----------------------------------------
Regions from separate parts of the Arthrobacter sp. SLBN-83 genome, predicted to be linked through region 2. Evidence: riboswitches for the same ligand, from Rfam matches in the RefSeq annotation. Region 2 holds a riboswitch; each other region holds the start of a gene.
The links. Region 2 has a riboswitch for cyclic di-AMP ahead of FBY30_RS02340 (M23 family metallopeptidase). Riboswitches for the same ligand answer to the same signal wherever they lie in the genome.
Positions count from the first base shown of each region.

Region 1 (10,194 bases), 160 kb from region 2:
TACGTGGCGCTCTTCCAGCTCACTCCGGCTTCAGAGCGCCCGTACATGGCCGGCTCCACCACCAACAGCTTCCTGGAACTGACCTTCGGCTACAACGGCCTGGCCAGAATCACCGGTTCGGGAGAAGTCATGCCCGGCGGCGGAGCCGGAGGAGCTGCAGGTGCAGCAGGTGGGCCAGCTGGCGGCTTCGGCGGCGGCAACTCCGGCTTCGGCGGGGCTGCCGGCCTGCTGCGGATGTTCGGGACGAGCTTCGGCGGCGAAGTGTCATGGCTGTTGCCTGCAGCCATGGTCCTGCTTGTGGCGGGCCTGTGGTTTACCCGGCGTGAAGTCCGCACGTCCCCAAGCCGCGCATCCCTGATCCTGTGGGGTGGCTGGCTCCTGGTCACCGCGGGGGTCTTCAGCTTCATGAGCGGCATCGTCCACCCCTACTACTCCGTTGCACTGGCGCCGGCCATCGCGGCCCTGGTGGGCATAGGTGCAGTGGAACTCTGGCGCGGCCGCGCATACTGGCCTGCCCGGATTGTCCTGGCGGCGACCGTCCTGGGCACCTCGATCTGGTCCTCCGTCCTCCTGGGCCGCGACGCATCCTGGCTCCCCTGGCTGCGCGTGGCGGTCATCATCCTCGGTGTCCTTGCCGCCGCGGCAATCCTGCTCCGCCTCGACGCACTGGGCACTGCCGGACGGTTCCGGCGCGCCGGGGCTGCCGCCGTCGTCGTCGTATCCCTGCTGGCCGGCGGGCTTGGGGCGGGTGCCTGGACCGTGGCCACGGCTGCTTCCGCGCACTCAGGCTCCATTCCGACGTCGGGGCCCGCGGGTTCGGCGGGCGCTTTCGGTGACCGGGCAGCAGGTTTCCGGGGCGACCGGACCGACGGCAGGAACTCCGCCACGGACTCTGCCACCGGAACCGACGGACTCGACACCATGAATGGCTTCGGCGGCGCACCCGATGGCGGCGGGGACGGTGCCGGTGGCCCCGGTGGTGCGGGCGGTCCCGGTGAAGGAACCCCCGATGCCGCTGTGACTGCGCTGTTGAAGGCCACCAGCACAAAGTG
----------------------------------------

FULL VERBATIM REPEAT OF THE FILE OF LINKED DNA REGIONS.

Regions from separate parts of the Arthrobacter sp. SLBN-83 genome, predicted to be linked through region 2. Evidence: riboswitches for the same ligand, from Rfam matches in the RefSeq annotation. Region 2 holds a riboswitch; each other region holds the start of a gene.
The links. Region 2 has a riboswitch for cyclic di-AMP ahead of FBY30_RS02340 (M23 family metallopeptidase). Riboswitches for the same ligand answer to the same signal wherever they lie in the genome.
Positions count from the first base shown of each region.

Region 1 (10,194 bases), 160 kb from region 2:
TACGTGGCGCTCTTCCAGCTCACTCCGGCTTCAGAGCGCCCGTACATGGCCGGCTCCACCACCAACAGCTTCCTGGAACTGACCTTCGGCTACAACGGCCTGGCCAGAATCACCGGTTCGGGAGAAGTCATGCCCGGCGGCGGAGCCGGAGGAGCTGCAGGTGCAGCAGGTGGGCCAGCTGGCGGCTTCGGCGGCGGCAACTCCGGCTTCGGCGGGGCTGCCGGCCTGCTGCGGATGTTCGGGACGAGCTTCGGCGGCGAAGTGTCATGGCTGTTGCCTGCAGCCATGGTCCTGCTTGTGGCGGGCCTGTGGTTTACCCGGCGTGAAGTCCGCACGTCCCCAAGCCGCGCATCCCTGATCCTGTGGGGTGGCTGGCTCCTGGTCACCGCGGGGGTCTTCAGCTTCATGAGCGGCATCGTCCACCCCTACTACTCCGTTGCACTGGCGCCGGCCATCGCGGCCCTGGTGGGCATAGGTGCAGTGGAACTCTGGCGCGGCCGCGCATACTGGCCTGCCCGGATTGTCCTGGCGGCGACCGTCCTGGGCACCTCGATCTGGTCCTCCGTCCTCCTGGGCCGCGACGCATCCTGGCTCCCCTGGCTGCGCGTGGCGGTCATCATCCTCGGTGTCCTTGCCGCCGCGGCAATCCTGCTCCGCCTCGACGCACTGGGCACTGCCGGACGGTTCCGGCGCGCCGGGGCTGCCGCCGTCGTCGTCGTATCCCTGCTGGCCGGCGGGCTTGGGGCGGGTGCCTGGACCGTGGCCACGGCTGCTTCCGCGCACTCAGGCTCCATTCCGACGTCGGGGCCCGCGGGTTCGGCGGGCGCTTTCGGTGACCGGGCAGCAGGTTTCCGGGGCGACCGGACCGACGGCAGGAACTCCGCCACGGACTCTGCCACCGGAACCGACGGACTCGACACCATGAATGGCTTCGGCGGCGCACCCGATGGCGGCGGGGACGGTGCCGGTGGCCCCGGTGGTGCGGGCGGTCCCGGTGAAGGAACCCCCGATGCCGCTGTGACTGCGCTGTTGAAGGCCACCAGCACAAAGTG